Showing posts with label Ethan Zuckermann. Show all posts
Showing posts with label Ethan Zuckermann. Show all posts

Monday, July 23, 2012

Why the Web Divides Us


The Internet has changed many things. But it has not changed the insular habits of mind that make us replicate in our online social networks the physical networks we already have; in other words, connecting with only those who share our interests, laying waste to the utopia of a truly connected world. Ethan Zuckerman's older TED talk on this topic - here . Author Eli Pariser 2011 TED talk on the dangers of a  "personalized web" above.

Both Zukerman and Pariser arrive at the same point: the need for algorithms that let us discover what we want to know as well as what we need to know. But that conclusion still sounds vague. The question is: can developers come up with curatoral algorithms that can look into a mish mash of  unfamilairity and spot in a culture alien to us, and in a context completly different from what we know, the sameness of things we value and cherish? Such curation is a tall order even for humans.

In the 2012 spring issue of the Wilson Quarterly, Ethan Zuckerman argues :
A central paradox of this connected age is that while it’s easier than ever to share information and perspectives from different parts of the world, we may be encountering a narrower picture of the world than we did in less connected days... Despite these lowered barriers, today’s American television news features less than half as many international stories as were broadcast in the 1970s... Search engines tell us what we want to know, but they can’t tell us what we might need to know. Social media such as Facebook or Twitter might tell you to pay attention to cassette recordings in Iran, but only if your friends include Iranians. Social media are a powerful discovery engine, but what you’re discovering is what your friends know. If you’re lucky enough to have a diverse, knowledgeable set of friends online, they may lead you in unexpected directions. But birds of a feather flock together, both online and offline, and your friends are more likely to help you discover the unexpected in your hometown than in another land.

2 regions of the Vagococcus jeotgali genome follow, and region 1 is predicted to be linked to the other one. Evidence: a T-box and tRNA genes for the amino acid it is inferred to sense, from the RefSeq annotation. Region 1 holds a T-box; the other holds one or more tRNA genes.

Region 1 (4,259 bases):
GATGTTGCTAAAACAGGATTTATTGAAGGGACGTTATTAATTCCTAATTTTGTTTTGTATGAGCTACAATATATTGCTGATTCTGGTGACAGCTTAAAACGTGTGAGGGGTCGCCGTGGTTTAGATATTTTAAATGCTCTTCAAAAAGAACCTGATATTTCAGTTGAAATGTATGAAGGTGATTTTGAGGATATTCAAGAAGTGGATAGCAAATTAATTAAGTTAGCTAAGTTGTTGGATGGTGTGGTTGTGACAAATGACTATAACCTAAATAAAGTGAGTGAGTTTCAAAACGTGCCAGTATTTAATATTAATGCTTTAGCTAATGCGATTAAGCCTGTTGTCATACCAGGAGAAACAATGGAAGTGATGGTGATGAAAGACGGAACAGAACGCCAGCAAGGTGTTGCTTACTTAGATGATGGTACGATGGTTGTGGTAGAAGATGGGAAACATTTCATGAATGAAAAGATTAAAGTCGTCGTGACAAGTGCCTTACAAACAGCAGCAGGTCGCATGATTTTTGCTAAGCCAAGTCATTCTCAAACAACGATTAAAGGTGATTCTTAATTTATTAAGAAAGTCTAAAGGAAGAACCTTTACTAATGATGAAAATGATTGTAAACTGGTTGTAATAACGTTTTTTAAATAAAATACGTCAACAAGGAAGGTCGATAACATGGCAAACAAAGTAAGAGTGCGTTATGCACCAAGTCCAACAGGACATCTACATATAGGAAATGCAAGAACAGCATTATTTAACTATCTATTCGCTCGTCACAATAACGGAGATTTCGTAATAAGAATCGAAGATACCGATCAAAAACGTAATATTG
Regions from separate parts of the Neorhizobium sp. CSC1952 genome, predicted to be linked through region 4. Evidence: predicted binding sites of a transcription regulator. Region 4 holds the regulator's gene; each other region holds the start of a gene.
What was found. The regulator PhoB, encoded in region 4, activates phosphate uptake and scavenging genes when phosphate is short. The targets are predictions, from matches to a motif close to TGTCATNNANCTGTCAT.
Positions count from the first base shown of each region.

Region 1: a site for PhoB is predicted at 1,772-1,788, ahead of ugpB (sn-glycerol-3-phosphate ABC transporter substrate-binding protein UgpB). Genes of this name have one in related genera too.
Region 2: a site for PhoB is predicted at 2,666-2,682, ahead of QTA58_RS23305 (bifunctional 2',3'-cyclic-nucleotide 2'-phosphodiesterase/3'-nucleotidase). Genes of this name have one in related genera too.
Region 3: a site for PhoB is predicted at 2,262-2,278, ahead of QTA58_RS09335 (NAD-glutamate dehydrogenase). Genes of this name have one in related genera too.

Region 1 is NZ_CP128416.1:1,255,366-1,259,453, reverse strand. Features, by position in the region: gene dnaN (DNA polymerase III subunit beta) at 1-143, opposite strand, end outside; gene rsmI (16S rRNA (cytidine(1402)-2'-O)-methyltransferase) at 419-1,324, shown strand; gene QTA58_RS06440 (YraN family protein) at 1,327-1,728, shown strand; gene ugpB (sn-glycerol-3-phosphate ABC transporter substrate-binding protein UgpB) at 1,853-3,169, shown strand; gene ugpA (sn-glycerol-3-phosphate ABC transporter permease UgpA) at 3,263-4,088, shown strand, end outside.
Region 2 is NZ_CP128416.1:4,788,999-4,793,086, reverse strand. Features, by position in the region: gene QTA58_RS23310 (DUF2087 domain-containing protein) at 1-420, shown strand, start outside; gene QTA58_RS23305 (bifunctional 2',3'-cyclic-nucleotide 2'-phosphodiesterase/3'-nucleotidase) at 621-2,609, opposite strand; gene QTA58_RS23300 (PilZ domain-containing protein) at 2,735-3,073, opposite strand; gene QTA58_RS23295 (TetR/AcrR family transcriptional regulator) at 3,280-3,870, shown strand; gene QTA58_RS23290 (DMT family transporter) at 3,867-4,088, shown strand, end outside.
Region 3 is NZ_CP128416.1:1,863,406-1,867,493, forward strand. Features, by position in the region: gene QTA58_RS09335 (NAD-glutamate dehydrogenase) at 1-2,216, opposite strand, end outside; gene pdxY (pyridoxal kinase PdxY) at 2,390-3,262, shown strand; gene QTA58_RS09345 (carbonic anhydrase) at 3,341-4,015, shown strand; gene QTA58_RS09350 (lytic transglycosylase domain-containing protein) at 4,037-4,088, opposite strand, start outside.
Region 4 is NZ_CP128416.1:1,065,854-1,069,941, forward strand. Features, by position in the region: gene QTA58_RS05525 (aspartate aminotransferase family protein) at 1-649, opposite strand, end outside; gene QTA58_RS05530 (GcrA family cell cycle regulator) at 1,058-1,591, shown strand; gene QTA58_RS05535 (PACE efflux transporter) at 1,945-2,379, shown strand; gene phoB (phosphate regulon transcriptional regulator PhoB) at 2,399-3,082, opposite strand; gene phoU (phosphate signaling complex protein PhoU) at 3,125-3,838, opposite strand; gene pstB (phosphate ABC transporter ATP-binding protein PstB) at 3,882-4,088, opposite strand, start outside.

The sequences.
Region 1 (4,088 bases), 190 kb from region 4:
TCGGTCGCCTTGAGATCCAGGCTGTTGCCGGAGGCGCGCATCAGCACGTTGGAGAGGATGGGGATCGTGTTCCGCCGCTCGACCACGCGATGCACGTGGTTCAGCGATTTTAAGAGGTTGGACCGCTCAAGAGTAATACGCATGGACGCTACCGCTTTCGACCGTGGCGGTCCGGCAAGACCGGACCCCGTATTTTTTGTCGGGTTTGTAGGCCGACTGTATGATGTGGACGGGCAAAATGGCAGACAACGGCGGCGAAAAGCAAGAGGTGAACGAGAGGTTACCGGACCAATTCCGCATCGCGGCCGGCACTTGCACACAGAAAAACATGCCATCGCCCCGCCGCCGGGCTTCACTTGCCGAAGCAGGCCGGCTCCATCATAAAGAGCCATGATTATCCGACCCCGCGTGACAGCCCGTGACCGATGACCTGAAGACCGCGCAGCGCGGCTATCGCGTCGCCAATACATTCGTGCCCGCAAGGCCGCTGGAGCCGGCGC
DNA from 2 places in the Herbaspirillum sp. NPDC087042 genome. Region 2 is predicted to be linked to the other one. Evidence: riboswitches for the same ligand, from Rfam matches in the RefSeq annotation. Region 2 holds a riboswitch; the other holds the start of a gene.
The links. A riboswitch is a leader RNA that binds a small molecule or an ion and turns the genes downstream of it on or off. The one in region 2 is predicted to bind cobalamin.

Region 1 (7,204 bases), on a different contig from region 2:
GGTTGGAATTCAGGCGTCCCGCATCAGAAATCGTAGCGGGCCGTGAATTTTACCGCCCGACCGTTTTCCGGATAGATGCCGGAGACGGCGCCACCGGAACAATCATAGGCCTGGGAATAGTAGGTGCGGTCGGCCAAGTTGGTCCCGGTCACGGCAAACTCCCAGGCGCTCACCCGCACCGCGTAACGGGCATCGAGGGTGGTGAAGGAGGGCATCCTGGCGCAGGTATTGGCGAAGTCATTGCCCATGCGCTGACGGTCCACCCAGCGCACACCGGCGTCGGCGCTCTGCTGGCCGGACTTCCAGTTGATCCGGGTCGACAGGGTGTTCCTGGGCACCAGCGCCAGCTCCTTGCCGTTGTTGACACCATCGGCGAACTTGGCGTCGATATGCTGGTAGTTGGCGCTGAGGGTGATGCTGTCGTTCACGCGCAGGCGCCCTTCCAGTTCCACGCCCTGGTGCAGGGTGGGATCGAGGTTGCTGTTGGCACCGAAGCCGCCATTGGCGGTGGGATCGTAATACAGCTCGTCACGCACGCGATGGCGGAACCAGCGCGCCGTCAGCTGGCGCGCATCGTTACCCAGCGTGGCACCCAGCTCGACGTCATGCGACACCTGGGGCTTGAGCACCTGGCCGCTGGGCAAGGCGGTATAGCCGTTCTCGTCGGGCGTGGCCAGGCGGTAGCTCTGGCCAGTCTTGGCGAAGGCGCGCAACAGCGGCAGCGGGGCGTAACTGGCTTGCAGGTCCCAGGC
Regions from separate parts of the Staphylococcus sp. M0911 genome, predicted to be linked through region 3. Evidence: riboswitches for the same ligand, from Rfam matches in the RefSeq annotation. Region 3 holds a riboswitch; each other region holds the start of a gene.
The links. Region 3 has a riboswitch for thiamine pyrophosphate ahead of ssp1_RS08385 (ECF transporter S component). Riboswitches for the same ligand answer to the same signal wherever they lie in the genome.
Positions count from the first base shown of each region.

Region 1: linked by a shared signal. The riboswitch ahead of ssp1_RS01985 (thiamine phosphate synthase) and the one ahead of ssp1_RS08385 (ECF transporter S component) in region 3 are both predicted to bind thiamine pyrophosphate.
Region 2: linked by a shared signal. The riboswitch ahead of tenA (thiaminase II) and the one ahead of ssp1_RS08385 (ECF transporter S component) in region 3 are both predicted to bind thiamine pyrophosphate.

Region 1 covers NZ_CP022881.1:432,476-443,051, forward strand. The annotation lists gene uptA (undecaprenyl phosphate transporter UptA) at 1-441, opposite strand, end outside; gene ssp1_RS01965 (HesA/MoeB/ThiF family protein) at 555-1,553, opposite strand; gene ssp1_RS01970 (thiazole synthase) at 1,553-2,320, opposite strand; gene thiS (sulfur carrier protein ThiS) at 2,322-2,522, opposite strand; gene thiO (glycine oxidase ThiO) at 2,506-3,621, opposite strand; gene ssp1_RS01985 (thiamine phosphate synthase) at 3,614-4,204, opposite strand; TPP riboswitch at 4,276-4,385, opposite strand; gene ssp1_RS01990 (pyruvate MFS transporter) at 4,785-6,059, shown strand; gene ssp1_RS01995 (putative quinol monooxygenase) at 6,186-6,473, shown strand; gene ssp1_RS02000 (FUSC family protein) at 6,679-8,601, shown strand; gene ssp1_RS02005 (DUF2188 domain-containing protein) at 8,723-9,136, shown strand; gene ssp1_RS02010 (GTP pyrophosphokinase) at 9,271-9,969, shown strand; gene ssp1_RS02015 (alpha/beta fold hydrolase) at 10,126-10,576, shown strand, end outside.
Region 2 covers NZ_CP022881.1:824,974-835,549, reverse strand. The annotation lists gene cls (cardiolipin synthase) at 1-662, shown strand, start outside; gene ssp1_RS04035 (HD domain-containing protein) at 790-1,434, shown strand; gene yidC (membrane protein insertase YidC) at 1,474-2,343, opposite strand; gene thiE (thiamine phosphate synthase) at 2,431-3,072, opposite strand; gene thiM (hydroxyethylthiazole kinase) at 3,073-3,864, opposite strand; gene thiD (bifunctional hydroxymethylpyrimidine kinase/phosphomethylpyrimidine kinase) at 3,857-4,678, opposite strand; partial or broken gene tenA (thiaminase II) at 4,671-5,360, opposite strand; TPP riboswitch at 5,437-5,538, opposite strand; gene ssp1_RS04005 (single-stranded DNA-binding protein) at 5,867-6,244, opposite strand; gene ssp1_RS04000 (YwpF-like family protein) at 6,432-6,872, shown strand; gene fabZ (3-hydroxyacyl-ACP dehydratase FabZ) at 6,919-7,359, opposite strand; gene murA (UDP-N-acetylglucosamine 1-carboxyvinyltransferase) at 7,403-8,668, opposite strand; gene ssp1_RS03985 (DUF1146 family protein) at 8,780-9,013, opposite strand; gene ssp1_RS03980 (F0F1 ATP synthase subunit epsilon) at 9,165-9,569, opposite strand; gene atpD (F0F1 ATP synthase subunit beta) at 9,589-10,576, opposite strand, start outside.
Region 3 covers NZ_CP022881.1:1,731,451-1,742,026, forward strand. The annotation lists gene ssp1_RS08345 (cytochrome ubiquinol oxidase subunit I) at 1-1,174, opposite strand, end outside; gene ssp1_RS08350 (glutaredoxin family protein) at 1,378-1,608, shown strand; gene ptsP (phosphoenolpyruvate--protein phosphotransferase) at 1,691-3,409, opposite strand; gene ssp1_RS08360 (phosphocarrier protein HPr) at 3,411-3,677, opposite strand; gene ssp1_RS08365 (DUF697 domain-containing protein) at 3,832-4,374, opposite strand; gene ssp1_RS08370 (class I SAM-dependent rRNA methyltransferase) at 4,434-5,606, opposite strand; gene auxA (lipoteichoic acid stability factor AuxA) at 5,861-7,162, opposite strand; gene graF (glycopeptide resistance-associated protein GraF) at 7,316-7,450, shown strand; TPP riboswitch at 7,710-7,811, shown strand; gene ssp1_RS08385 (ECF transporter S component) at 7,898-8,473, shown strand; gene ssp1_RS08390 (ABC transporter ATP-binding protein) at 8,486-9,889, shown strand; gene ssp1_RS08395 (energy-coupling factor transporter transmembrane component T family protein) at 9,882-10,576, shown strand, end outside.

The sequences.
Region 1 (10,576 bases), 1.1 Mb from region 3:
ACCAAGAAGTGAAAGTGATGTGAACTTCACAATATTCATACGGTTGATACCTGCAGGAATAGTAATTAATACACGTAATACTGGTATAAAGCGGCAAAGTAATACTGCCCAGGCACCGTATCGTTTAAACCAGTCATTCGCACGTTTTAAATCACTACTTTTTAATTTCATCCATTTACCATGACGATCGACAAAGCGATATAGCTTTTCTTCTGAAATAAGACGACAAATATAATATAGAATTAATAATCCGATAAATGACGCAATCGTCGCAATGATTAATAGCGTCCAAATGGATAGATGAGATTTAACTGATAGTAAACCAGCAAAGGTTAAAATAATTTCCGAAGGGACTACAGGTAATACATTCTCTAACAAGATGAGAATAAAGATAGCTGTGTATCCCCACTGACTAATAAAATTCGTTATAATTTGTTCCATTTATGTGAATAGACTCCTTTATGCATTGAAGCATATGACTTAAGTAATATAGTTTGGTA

The most powerful discovery engines online may be curated publications such as The New York Times or The Guardian. Editors of these publications are driven by a mission to provide their audiences with the broad picture of the world they need in order to be effective citizens, consumers, and businesspeople. But professional curators have their inevitable biases and blind spots. Much as we know to search for the news we think will affect our lives, editors deploy reporting resources toward parts of the world with strategic and economic significance. When mysteries unfold in corners of the world we’re used to ignoring, such as Tunisia, curators are often left struggling to catch up. The limits of online information sources are a challenge both for us and for the people building the next generation of online tools. 
If we rigorously examine the media we’re encountering online, looking for topics and places we hear little about, we may be able to change our behavior, adding different and dissenting views to our social networks, seeking out new sources of news. But this task would be vastly easier if the architects of Internet tools took up the cause of helping to broaden worldviews. Facebook already notices that you’ve failed to “friend” a high school classmate and tries to connect you. It could look for strangers in Africa or India who share your interests and broker an introduction. Google tracks every search you undertake so it can more effectively target ads to you. It could also use that information to help you discover compelling content about topics you’ve never explored, adding a serendipity engine to its formidable search function. Why aren’t engineers racing to build the new tools that will help unravel the mysteries of a connected world? They may be waiting for indicators that we want them and are ready to use them.